(WYTV) – Ever watch a chef sprinkle salt or some other spice on food from a distance — say, a foot or so above the food? It looks fancy but they do it for a reason other than impressing an audience.
A foot or so above the cooking surface will do it. You can use your fingers or a measuring scoop.
As you add the seasonings from above, they spread over the dish and cover the food more evenly than if you just dropped a scoop in the middle. You don’t have to stir the dish as much to spread the seasonings, so delicate meats and veggies stay intact in the pan.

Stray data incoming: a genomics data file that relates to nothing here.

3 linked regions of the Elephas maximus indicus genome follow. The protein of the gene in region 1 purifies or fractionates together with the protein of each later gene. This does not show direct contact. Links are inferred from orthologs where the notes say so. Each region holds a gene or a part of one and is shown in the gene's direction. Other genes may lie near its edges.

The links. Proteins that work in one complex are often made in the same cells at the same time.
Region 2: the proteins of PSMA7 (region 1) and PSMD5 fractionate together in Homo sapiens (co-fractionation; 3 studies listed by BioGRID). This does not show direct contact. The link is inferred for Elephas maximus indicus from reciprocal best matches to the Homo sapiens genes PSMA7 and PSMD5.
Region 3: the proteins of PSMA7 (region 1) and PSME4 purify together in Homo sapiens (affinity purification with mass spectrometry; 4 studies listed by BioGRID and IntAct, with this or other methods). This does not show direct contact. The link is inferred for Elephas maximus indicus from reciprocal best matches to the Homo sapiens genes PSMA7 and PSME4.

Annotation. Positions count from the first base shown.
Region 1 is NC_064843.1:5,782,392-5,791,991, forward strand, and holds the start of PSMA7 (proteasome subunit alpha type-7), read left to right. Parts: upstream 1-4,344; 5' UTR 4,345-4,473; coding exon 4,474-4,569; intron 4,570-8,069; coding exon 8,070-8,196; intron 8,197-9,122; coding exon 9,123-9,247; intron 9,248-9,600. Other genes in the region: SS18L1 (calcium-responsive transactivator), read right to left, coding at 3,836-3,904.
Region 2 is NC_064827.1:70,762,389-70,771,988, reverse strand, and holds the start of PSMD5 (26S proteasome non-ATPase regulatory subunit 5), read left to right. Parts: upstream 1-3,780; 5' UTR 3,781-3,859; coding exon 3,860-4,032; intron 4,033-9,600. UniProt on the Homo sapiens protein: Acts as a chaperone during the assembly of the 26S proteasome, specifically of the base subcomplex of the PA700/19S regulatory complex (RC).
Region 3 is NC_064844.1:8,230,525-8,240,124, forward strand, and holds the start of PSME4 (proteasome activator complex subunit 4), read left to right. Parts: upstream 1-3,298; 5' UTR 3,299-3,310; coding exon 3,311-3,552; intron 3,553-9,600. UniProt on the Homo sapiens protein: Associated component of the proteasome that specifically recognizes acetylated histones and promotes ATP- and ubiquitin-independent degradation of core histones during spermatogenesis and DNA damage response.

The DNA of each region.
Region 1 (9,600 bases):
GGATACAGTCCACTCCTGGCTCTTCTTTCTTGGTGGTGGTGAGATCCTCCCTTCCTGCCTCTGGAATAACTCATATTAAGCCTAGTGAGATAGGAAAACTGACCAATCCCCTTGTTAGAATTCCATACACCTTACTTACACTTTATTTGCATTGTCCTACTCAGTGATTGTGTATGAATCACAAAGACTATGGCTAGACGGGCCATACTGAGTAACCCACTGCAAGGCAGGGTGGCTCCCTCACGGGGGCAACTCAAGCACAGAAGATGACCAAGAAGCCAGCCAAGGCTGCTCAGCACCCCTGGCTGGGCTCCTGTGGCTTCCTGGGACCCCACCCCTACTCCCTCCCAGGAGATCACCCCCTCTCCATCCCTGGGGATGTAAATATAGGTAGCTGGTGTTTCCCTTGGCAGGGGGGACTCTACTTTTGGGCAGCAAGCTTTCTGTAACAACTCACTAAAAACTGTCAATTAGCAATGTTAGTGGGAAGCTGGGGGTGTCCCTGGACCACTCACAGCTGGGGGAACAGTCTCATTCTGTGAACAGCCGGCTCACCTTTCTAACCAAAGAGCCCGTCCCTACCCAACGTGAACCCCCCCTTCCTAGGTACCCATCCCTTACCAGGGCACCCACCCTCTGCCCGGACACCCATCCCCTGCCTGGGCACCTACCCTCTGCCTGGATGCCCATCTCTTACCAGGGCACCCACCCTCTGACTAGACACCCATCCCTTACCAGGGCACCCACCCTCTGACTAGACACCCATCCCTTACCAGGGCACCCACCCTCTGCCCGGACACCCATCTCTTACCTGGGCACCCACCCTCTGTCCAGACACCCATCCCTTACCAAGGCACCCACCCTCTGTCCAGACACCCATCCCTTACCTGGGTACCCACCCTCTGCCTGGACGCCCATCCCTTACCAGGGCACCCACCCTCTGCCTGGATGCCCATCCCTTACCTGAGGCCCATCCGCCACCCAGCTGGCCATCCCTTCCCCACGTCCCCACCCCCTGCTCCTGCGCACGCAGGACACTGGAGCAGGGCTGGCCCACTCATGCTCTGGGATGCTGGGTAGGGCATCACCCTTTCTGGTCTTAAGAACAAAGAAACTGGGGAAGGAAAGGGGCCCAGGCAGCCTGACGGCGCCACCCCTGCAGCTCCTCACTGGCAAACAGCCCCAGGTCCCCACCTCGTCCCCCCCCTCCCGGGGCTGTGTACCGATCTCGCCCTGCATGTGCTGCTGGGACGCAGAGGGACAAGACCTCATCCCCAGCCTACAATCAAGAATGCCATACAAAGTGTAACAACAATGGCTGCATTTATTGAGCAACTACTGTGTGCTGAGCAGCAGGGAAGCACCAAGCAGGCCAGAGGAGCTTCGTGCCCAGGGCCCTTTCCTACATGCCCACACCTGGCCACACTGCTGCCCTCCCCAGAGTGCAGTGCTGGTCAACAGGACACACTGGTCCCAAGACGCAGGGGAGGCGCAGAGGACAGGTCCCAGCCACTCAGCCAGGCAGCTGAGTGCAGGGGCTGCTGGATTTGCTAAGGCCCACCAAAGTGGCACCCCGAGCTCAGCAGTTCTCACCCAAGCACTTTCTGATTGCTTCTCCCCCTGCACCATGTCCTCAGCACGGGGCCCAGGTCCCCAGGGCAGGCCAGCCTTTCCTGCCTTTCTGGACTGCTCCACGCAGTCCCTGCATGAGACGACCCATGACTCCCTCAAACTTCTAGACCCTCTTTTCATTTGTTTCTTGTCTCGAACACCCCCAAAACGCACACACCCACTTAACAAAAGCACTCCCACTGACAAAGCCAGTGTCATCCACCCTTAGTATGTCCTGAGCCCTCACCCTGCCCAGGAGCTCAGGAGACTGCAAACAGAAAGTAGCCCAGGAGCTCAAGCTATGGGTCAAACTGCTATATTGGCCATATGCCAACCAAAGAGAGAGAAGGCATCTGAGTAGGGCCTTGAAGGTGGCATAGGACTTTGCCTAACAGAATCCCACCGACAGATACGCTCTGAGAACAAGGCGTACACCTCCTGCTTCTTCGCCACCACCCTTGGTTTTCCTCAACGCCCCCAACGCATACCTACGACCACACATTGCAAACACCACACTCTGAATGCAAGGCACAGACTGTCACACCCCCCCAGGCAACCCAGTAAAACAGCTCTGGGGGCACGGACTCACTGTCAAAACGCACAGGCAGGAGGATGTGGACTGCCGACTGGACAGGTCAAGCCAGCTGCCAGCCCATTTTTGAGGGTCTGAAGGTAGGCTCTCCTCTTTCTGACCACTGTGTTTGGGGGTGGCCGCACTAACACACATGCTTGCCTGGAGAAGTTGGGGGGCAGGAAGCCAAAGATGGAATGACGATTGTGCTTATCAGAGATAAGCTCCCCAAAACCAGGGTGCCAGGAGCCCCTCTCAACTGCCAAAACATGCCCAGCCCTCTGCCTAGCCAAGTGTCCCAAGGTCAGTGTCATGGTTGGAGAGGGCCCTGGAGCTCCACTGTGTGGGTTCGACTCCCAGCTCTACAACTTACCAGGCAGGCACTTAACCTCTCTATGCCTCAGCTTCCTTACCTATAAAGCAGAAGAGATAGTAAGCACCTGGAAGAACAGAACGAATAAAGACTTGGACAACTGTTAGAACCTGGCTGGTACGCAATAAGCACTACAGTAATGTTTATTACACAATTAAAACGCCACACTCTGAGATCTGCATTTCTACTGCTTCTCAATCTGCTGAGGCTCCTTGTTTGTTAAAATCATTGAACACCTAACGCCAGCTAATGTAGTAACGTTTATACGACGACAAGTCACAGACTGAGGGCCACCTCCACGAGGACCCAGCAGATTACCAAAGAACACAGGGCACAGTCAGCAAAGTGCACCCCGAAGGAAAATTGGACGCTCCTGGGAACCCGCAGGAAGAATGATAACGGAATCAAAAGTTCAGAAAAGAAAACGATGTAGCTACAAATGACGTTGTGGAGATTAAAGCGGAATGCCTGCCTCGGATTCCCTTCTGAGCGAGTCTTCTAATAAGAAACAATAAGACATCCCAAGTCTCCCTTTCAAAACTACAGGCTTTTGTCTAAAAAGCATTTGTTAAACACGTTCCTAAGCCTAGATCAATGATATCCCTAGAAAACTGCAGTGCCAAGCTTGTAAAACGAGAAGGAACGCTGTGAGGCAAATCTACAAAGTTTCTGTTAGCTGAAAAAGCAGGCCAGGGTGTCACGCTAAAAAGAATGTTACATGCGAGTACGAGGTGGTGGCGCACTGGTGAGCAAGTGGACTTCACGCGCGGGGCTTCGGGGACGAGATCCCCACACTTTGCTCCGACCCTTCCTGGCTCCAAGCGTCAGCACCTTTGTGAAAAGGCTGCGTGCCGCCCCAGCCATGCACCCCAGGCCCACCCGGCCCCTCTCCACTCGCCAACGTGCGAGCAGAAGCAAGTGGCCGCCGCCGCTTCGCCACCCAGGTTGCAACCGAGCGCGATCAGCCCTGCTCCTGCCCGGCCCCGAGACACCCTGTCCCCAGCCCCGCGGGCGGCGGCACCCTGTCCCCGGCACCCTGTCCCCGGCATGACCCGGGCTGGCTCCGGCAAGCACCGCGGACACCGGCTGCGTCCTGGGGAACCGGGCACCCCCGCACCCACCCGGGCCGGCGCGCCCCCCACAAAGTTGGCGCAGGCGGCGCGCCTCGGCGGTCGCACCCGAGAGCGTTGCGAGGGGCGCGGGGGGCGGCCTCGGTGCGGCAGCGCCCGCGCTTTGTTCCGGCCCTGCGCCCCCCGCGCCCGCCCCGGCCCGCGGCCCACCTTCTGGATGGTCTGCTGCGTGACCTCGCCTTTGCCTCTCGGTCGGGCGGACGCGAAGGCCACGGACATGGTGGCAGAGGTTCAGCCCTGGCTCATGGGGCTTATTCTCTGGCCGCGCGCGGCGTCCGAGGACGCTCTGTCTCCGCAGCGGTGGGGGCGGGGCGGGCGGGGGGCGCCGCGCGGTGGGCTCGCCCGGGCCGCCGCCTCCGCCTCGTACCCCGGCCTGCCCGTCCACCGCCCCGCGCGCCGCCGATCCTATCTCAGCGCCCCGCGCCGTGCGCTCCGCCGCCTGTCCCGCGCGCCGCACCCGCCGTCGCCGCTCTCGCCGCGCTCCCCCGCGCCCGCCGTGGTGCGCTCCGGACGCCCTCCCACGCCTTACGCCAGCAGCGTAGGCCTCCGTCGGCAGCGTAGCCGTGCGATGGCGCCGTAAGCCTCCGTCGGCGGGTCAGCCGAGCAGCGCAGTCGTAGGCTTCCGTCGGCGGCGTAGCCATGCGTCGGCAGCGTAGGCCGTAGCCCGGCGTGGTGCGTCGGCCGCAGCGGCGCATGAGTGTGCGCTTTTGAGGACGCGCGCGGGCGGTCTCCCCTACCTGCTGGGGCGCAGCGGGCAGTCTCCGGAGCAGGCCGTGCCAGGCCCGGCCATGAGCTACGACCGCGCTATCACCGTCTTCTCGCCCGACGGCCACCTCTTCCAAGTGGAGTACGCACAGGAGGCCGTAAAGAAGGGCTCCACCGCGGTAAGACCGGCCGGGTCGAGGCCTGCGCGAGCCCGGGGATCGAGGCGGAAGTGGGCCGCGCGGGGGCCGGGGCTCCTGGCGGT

The website Cook’s Illustrated tried sprinkling ground black pepper on chicken breasts from 4 inches, 8 inches and 12 inches away. The 12-inch test most evenly seasoned the food by far.
What’s the difference between herbs and spices? Although both come from plants, they don’t all come from the same parts of plants.
Herbs are the leaves of a plant — parsley, sage, rosemary, thyme, etc. A spice is any seasoning harvested from any other part of the plant, including the roots, bark, seeds, bulbs or buds.